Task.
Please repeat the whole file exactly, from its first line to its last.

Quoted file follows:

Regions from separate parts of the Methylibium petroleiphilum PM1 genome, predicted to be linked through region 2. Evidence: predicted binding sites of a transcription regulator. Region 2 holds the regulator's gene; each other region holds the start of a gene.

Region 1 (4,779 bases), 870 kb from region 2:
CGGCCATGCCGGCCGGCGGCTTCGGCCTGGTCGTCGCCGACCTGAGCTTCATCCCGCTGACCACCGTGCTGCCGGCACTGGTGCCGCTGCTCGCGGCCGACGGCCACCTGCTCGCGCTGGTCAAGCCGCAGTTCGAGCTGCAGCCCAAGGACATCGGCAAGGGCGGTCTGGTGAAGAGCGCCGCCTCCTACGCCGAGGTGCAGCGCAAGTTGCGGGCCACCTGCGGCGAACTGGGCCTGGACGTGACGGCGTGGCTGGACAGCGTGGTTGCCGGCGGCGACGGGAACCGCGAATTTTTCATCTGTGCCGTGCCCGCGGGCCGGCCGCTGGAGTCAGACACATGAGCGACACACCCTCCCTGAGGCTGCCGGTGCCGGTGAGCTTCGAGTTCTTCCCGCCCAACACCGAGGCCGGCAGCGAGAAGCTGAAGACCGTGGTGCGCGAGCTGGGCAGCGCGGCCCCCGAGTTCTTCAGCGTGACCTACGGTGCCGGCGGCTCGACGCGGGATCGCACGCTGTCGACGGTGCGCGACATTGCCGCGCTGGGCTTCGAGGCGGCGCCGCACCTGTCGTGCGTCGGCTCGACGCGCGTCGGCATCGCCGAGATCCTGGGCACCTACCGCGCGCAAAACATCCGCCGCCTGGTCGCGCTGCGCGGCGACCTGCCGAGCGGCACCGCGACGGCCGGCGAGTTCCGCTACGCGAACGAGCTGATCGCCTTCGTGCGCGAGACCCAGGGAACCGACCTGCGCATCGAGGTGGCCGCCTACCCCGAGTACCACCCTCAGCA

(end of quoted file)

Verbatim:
Regions from separate parts of the Methylibium petroleiphilum PM1 genome, predicted to be linked through region 2. Evidence: predicted binding sites of a transcription regulator. Region 2 holds the regulator's gene; each other region holds the start of a gene.

Region 1 (4,779 bases), 870 kb from region 2:
CGGCCATGCCGGCCGGCGGCTTCGGCCTGGTCGTCGCCGACCTGAGCTTCATCCCGCTGACCACCGTGCTGCCGGCACTGGTGCCGCTGCTCGCGGCCGACGGCCACCTGCTCGCGCTGGTCAAGCCGCAGTTCGAGCTGCAGCCCAAGGACATCGGCAAGGGCGGTCTGGTGAAGAGCGCCGCCTCCTACGCCGAGGTGCAGCGCAAGTTGCGGGCCACCTGCGGCGAACTGGGCCTGGACGTGACGGCGTGGCTGGACAGCGTGGTTGCCGGCGGCGACGGGAACCGCGAATTTTTCATCTGTGCCGTGCCCGCGGGCCGGCCGCTGGAGTCAGACACATGAGCGACACACCCTCCCTGAGGCTGCCGGTGCCGGTGAGCTTCGAGTTCTTCCCGCCCAACACCGAGGCCGGCAGCGAGAAGCTGAAGACCGTGGTGCGCGAGCTGGGCAGCGCGGCCCCCGAGTTCTTCAGCGTGACCTACGGTGCCGGCGGCTCGACGCGGGATCGCACGCTGTCGACGGTGCGCGACATTGCCGCGCTGGGCTTCGAGGCGGCGCCGCACCTGTCGTGCGTCGGCTCGACGCGCGTCGGCATCGCCGAGATCCTGGGCACCTACCGCGCGCAAAACATCCGCCGCCTGGTCGCGCTGCGCGGCGACCTGCCGAGCGGCACCGCGACGGCCGGCGAGTTCCGCTACGCGAACGAGCTGATCGCCTTCGTGCGCGAGACCCAGGGAACCGACCTGCGCATCGAGGTGGCCGCCTACCCCGAGTACCACCCTCAGCA